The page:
date command in Linux with examples

date command is used to display the system date and time. date command is also used to set date and time of the system. By default the date command displays the date in the time zone on which unix/linux operating system is configured.You must be the super-user (root) to change the date and time.

Syntax:

date [OPTION]... [+FORMAT]
date [-u|--utc|--universal] [MMDDhhmm[[CC]YY][.ss]]

Options with Examples
1: date (no option) : With no options, the date command displays the current date and time, including the abbreviated day name, abbreviated month name, day of the month, the time separated by colons, the time zone name, and the year.

Command: 
$date
Output: 
Tue Oct 10 22:55:01 PDT 2017

Note : Here unix system is configured in pacific daylight time.

2:-u Option: Displays the time in GMT(Greenwich Mean Time)/UTC(Coordinated Universal Time )time zone.

Command: 
$date -u
Output :
Wed Oct 11 06:11:31 UTC 2017

3: –date or -d Option: Displays the given date string in the format of date. But this will not affect the system’s actual date and time value.Rather it uses the date and time given in the form of string.
Syntax:

$date --date=" string "
Command: 
$date --date="2/02/2010"
$date --date="Feb 2 2010"
Output: 
Tue Feb  2 00:00:00 PST 2010
Tue Feb  2 00:00:00 PST 2010

4:Using –date option for displaying past dates:

  • Date and time of 2 years ago.
    Command: 
    $date --date="2 year ago"
    Output: 
    Sat Oct 10 23:42:15 PDT 2015
    
  • Date and time of 5 seconds ago.
    Command: 
    $date --date="5 sec ago"
    Output: 
    Tue Oct 10 23:45:02 PDT 2017
    
  • Date and time of previous day.
    Command: 
    $date --date="yesterday"
    Output: 
    Mon Oct  9 23:48:00 PDT 2017
    
  • Date and time of 2 months ago.
    Command: 
    $date --date="2 month ago"
    Output: 
    Thu Aug 10 23:54:51 PDT 2017
    
  • Date and time of 10 days ago.
    Command: 
    $date --date="10 day ago"
    Output: 
    Sat Sep 30 23:56:55 PDT 2017
    
  • 5:Using –date option for displaying future date:

  • Date and time of upcoming particular week day.
    Command: 
    $date --date="next tue"
    Output: 
    Tue Oct 17 00:00:00 PDT 2017
    
  • Date and time after two days.
    Command: 
    $date --date="2 day"
    Output: 
    Fri Oct 13 00:05:52 PDT 2017
    
  • Date and time of next day.
    Command: 
    $date --date="tomorrow"
    Output: 
    Thu Oct 12 00:08:47 PDT 2017
    
  • Date and time after 1 year on the current day.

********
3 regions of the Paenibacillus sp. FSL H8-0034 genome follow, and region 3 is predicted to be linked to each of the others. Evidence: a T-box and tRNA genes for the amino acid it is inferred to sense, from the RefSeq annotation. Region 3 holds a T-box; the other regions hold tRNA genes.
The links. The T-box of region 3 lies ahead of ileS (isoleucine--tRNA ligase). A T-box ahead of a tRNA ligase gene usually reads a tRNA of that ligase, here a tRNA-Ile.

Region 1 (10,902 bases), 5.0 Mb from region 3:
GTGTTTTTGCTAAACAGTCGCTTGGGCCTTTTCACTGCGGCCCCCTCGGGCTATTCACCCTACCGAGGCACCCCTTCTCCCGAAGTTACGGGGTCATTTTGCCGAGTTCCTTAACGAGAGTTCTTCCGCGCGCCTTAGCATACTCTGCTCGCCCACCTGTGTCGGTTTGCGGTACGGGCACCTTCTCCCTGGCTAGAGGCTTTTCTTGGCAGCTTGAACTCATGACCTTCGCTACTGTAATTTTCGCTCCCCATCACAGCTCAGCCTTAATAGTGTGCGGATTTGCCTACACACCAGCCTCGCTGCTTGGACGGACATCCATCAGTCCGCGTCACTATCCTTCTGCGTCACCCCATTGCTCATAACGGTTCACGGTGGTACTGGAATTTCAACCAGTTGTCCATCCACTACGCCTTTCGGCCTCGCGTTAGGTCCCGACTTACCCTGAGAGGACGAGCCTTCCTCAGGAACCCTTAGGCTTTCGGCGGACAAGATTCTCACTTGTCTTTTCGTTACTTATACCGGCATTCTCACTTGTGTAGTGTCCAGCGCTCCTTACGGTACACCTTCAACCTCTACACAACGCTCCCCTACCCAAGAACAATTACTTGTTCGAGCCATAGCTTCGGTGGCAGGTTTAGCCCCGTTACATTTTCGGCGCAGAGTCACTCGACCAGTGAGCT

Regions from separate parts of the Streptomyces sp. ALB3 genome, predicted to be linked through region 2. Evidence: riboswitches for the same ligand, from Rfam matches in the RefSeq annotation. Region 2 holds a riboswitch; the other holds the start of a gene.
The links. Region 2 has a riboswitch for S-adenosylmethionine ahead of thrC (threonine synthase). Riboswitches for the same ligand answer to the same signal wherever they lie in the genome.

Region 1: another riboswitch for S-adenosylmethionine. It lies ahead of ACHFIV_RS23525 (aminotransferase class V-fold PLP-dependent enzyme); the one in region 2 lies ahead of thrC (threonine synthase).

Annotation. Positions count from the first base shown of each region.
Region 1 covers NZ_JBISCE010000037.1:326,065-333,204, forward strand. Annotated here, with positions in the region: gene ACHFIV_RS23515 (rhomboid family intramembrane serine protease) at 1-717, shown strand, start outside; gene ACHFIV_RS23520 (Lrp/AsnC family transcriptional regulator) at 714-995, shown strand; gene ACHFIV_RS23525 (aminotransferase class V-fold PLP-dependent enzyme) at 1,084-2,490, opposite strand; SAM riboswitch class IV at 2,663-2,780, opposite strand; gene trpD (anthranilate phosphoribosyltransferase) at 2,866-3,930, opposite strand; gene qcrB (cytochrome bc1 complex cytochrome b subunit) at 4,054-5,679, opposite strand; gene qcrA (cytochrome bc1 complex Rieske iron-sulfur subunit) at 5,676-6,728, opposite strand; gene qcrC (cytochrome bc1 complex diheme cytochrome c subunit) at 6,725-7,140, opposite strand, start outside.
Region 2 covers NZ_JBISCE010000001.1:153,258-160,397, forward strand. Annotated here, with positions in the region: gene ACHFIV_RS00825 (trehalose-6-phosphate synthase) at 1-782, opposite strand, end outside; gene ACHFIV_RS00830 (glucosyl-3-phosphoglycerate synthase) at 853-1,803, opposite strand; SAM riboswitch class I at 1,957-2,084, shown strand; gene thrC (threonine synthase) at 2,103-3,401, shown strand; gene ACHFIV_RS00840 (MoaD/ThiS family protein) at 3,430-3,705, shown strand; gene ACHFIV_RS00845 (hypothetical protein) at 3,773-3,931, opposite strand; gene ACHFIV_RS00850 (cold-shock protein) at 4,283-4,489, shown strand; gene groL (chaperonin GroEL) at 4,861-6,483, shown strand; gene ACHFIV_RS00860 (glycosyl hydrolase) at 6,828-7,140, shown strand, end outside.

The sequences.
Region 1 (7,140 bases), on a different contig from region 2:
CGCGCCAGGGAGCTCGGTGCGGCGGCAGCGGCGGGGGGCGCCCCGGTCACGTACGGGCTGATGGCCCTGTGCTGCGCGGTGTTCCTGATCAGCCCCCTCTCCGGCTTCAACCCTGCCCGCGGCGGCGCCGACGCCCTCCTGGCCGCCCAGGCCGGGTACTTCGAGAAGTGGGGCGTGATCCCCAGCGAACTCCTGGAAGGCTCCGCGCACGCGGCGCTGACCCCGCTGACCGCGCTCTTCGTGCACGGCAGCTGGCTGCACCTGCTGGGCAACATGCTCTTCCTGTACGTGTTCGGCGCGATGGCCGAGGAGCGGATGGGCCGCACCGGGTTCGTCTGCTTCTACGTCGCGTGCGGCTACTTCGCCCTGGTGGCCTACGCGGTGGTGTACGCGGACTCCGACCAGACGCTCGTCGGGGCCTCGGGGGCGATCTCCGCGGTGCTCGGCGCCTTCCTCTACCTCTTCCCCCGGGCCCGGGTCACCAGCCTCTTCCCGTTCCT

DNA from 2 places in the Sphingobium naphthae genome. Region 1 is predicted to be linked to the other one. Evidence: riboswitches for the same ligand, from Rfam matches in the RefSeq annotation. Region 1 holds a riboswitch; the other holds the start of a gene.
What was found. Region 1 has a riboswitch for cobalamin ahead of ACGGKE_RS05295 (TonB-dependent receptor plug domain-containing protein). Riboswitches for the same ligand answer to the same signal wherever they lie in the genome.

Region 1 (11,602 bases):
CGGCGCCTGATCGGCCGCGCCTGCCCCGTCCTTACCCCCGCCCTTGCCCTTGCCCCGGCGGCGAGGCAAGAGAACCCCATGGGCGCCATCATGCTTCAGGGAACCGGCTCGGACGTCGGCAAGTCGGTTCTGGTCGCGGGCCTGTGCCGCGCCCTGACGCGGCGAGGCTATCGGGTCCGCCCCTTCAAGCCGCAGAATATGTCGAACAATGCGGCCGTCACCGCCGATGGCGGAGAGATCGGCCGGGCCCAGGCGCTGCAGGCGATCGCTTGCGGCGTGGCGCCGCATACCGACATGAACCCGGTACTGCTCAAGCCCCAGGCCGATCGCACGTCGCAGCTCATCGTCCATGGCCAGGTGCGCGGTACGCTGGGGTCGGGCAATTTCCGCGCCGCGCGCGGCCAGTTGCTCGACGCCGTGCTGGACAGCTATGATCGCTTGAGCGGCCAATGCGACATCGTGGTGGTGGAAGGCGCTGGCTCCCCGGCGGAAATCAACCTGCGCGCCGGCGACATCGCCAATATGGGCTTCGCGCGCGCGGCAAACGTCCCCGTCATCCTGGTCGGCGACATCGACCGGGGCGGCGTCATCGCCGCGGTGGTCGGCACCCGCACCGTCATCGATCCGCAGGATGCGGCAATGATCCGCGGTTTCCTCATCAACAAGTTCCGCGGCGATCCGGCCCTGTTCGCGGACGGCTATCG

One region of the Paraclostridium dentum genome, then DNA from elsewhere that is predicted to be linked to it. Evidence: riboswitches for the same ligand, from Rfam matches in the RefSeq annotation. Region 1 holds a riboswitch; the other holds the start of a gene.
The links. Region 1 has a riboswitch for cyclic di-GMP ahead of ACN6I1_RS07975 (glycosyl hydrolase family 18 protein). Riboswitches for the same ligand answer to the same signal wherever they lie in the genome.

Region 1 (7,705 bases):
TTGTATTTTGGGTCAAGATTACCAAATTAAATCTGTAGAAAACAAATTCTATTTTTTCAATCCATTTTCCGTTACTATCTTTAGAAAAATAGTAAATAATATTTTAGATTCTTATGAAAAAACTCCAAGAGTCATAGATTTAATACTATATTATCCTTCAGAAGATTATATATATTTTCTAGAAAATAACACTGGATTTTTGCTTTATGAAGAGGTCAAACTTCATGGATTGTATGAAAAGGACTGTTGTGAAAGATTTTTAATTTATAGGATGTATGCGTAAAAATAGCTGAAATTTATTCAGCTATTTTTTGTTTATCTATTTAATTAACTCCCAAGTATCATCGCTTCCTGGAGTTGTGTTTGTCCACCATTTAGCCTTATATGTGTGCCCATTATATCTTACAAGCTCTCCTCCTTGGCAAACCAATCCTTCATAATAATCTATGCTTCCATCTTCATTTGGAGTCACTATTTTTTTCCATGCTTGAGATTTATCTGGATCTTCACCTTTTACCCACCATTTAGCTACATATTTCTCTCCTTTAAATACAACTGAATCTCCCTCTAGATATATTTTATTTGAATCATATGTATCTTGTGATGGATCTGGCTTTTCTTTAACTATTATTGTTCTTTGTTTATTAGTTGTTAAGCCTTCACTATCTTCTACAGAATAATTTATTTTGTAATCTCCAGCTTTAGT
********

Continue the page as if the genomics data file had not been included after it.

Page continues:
Command: 
    $date --date="1 year"
    Output: 
    Thu Oct 11 00:11:38 PDT 2018
    
  • 6:-s or –set Option: To set the system date and time -s or –set option is used.
    Syntax:

    $date --set="date to be set"
    
    Command: 
    $date 
    Output: 
    Wed Oct 11 15:23:26 PDT 2017
    Command: 
    $date --set="Tue Nov 13 15:23:34 PDT 2018"
    $date
    Output: 
    Tue Nov 13 15:23:34 PDT 2018
    

    7:–file or -f Option: This is used to display the date string present at each line of file in the date and time format.This option is similar to –date option but the only difference is that in –date we can only give one date string but in a file we can give multiple date strings at each line.
    Syntax:

    $date --file=file.txt
    
    $cat >> datefile
     Sep 23 2018
     Nov 03 2019
    Command: 
    $date --file=datefile
    Output: 
    Sun Sep 23 00:00:00 PDT 2018
    Sun Nov  3 00:00:00 PDT 2019
    

    8:-r Option: This is used to display the last modified timestamp of a datefile .
    Syntax:

    $date -r file.txt
    

    We can modify the timestamp of a datefile by using touch command.

    $touch datefile
    
    $date 
    Wed Oct 11 15:54:18 PDT 2017
    //this is the current date and time
    $touch datefile
    //The timestamp of datefile is changed using touch command.
    This was done few seconds after the above date command’s output.
    $date
    Wed Oct 11 15:56:23 PDT 2017
    //display last modified time of datefile
    

    9: List of Format specifiers used with date command:

    %D: Display date as mm/dd/yy.       
    %d: Display the day of the month (01 to 31).       
    %a: Displays the abbreviated name for weekdays (Sun to Sat).
    %A: Displays full weekdays (Sunday to Saturday).
    %h: Displays abbreviated month name (Jan to Dec).
    %b: Displays abbreviated month name (Jan to Dec).
    %B: Displays full month name(January to December).
    %m: Displays the month of year (01 to 12).
    %y: Displays last two digits of the year(00 to 99).
    %Y: Display four-digit year. 
    %T: Display the time in 24 hour format as HH:MM:SS.
    %H: Display the hour.
    %M: Display the minute.
    %S: Display the seconds.
    

    Syntax:

    $date +%[format-option]
    

    Examples:

    Command: 
    $date "+%D"
    Output: 
    10/11/17
    Command: 
    $date "+%D %T"
    Output: 
    10/11/17 16:13:27
    Command: 
    $date "+%Y-%m-%d"
    Output: 
    2017-10-11
    Command: 
    $date "+%Y/%m/%d"
    Output: 
    2017/10/11
    Command: 
    $date "+%A %B %d %T %y"
    Output: 
    Thursday October 07:54:29 17
    


    My Personal Notes arrow_drop_up

    Check out this Author's contributed articles.

    If you like GeeksforGeeks and would like to contribute, you can also write an article using contribute.geeksforgeeks.org or mail your article to contribute@geeksforgeeks.org. See your article appearing on the GeeksforGeeks main page and help other Geeks.

    Please Improve this article if you find anything incorrect by clicking on the "Improve Article" button below.




    Article Tags :

    Be the First to upvote.


    Please write to us at contribute@geeksforgeeks.org to report any issue with the above content.